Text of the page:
The scars run deep among the children of Thailand's forgotten war

Eight years of conflict in Thailand's deep south leaves its marks on those most vulnerable, with many showing high levels of stress and trauma

PUBLISHED : Tuesday, 04 December, 2012, 12:00am
UPDATED : Tuesday, 04 December, 2012, 3:44am


Mentally scarred and afraid to set foot outside his home in Thailand's deep south, Ahmad is one of thousands of children orphaned by a war largely forgotten by the rest of the world.

After years living with the menace of bombs, shootings and curfews, many youngsters in Thailand's insurgency-wracked deep south are exhibiting high levels of stress and trauma.

"When I do go out I stay near my home … I never go far away," Ahmad, 12, said as he chewed timidly on the collar of his football shirt.

His 15-year-old sister Sunnah said their father's murder by unknown gunmen six years ago marked the end of her childhood and left the siblings without parents following the death of their mother in an accident. They now live with an aunt. Their names have been changed in this report to protect their identity.

"I don't feel safe, especially with strangers," she said. "I suspect people when they look at me. The soldiers are the worst."

Anger, introversion and fear are common symptoms of depression or post-traumatic stress disorder (PTSD), said government mental health expert Pechdau Tohmeena, explaining children are bearing the brunt of the eight-year conflict.

"Fear is the number one issue. Some kids have seen their parents shot in front of them, their family shops burned, relatives beaten or tortured," she explained at a clinic in Pattani, a city at the heart of the insurgency.

"They hear rumours about the violence. They see helicopters flying overhead with their guns pointing down on them. It's hard to live as a target every day."

Over 5,300 people have died in the region since 2004 in bombings, killings - including beheadings - and shootings by insurgents, as well as military raids targeting suspected militants.

Nearly 60 of the dead have been aged 15 or younger, while hundreds more youngsters have been injured, according to conflict monitor Deep South Watch, the majority caught in crossfire.

On October 31, an 11-year-old boy joined that toll when he was gunned down in an ambush with his father, in an attack that also left his nine-year-old brother in a critical condition in a district of Yala, one of three southern provinces that have been under a state of emergency since 2005.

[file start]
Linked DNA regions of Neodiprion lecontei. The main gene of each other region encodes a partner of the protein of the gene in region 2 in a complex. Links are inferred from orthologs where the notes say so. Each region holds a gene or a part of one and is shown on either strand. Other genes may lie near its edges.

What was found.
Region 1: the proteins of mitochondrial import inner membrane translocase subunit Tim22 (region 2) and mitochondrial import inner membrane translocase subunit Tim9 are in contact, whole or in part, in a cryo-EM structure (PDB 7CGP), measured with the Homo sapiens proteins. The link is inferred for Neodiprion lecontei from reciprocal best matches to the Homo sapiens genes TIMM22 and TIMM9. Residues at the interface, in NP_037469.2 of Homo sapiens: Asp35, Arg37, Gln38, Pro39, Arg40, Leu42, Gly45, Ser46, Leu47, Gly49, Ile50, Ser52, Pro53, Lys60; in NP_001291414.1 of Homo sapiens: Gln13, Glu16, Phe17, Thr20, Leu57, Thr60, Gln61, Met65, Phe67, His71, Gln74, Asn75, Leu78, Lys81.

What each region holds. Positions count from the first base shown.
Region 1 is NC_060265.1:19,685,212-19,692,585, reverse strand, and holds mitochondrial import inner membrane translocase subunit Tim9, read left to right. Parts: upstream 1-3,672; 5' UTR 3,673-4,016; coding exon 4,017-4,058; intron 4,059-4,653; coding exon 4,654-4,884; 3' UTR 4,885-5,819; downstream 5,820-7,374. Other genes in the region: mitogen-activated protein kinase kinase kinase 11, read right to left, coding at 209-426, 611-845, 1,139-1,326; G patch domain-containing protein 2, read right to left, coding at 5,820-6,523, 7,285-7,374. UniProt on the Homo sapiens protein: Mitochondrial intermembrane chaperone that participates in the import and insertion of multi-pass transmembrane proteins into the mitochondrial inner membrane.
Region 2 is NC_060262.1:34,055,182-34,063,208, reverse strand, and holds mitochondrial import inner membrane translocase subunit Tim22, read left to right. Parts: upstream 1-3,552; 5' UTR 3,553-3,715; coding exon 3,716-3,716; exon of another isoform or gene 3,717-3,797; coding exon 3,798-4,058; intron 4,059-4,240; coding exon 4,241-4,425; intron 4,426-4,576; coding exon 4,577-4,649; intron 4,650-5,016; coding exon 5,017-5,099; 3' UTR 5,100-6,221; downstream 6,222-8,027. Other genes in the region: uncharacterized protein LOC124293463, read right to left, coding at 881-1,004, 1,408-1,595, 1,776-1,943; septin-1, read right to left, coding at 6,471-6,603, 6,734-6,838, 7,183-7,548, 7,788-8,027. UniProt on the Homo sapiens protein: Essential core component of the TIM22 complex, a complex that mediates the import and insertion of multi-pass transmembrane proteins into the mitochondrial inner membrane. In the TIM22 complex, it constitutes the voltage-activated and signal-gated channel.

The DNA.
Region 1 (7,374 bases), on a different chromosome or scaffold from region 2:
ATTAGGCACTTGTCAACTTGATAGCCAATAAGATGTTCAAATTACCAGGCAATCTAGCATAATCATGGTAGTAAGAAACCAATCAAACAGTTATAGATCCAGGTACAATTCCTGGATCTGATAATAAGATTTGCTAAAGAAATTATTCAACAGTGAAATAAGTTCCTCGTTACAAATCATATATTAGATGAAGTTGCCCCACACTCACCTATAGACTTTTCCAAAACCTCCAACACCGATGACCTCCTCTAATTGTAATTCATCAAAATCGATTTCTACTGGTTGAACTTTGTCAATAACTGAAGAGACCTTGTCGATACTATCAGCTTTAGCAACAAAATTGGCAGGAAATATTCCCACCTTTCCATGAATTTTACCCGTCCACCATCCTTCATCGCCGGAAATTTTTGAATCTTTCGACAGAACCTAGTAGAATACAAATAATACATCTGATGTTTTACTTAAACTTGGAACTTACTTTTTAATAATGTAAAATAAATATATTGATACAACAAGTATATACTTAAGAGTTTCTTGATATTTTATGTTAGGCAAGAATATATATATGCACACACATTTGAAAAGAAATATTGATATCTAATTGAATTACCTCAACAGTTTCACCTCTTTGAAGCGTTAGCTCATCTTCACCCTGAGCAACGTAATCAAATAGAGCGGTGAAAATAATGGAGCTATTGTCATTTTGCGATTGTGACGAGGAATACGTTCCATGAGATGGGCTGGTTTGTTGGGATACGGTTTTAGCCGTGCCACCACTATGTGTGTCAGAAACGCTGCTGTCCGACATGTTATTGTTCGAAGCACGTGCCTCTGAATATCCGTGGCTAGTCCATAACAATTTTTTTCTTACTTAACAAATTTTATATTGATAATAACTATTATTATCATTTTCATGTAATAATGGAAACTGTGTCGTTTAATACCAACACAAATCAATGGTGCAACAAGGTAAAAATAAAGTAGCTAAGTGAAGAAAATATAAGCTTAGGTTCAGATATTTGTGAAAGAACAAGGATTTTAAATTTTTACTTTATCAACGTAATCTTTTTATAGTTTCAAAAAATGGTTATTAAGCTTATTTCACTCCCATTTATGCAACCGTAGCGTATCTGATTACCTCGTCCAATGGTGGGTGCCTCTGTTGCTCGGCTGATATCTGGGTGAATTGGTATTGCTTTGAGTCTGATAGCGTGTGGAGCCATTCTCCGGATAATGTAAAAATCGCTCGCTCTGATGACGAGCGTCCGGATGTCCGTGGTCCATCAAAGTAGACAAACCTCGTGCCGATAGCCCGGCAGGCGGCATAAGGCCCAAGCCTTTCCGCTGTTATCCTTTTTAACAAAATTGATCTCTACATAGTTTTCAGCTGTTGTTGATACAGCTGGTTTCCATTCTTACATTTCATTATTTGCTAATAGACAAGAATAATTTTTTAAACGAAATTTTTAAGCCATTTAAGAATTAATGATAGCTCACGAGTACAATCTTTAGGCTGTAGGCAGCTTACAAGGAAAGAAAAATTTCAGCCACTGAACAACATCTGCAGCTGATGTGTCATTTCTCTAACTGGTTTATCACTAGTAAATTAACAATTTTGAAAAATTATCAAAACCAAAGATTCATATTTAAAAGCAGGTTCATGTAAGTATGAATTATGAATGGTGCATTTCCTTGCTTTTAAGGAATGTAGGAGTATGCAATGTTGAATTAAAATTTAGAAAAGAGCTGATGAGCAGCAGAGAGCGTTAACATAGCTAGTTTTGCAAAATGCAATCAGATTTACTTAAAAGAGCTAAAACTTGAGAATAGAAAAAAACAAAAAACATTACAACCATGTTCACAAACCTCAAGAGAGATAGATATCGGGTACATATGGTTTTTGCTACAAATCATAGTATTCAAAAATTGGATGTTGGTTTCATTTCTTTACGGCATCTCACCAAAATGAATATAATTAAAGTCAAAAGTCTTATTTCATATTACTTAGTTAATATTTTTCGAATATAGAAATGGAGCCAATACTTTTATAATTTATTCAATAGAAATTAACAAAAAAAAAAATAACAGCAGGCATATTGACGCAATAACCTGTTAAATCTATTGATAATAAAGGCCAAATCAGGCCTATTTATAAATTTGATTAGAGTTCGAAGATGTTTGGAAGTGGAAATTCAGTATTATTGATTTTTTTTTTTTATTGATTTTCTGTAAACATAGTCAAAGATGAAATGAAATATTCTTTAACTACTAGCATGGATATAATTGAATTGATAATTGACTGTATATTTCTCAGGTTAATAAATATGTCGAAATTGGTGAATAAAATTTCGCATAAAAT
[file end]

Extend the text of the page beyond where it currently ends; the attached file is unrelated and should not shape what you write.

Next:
The number of orphans in the region is a growing concern, with non-governmental organisation the Pattani Juvenile Observation and Protection Centre putting the number at more than 5,000.

While there is little comprehensive research on the mental health effects of the conflict, the statistics are alarming and experts say they are getting worse.

Nearly 22 per cent of 11 to 18-year-olds had PTSD symptoms, which is believed to be more than double the national average, according to a 2010 study of 3,000 children across Thailand's three southernmost provinces.

Just under 40 per cent showed signs of emotional or behavioural problems including anxiety, loss of confidence, poor attention spans, fear and aggression.

"Some of these kids have grown up only with violence," said Panpimol Wipulakorn of the Rajanukul Institute, a government mental health agency, who led the survey. "Some primary school kids even told us what they most need to improve their lives is a gun - that is not the normal response of a school child."

There are some positive signs that mental health is creeping up the agenda. Eight years ago, when the insurgency started, there was just one government psychiatrist for the three southern provinces - now there are 40.

But as violence rages, there are mounting fears that an angry and emotionally-damaged new generation will enter the insurgency, a possibility that has not escaped the attention of the government or the militants.

"Both sides want them … and if these kids continue to grow up in conflict, the threat is that in 10 or 20 years there still won't be peace here," said Pechdau.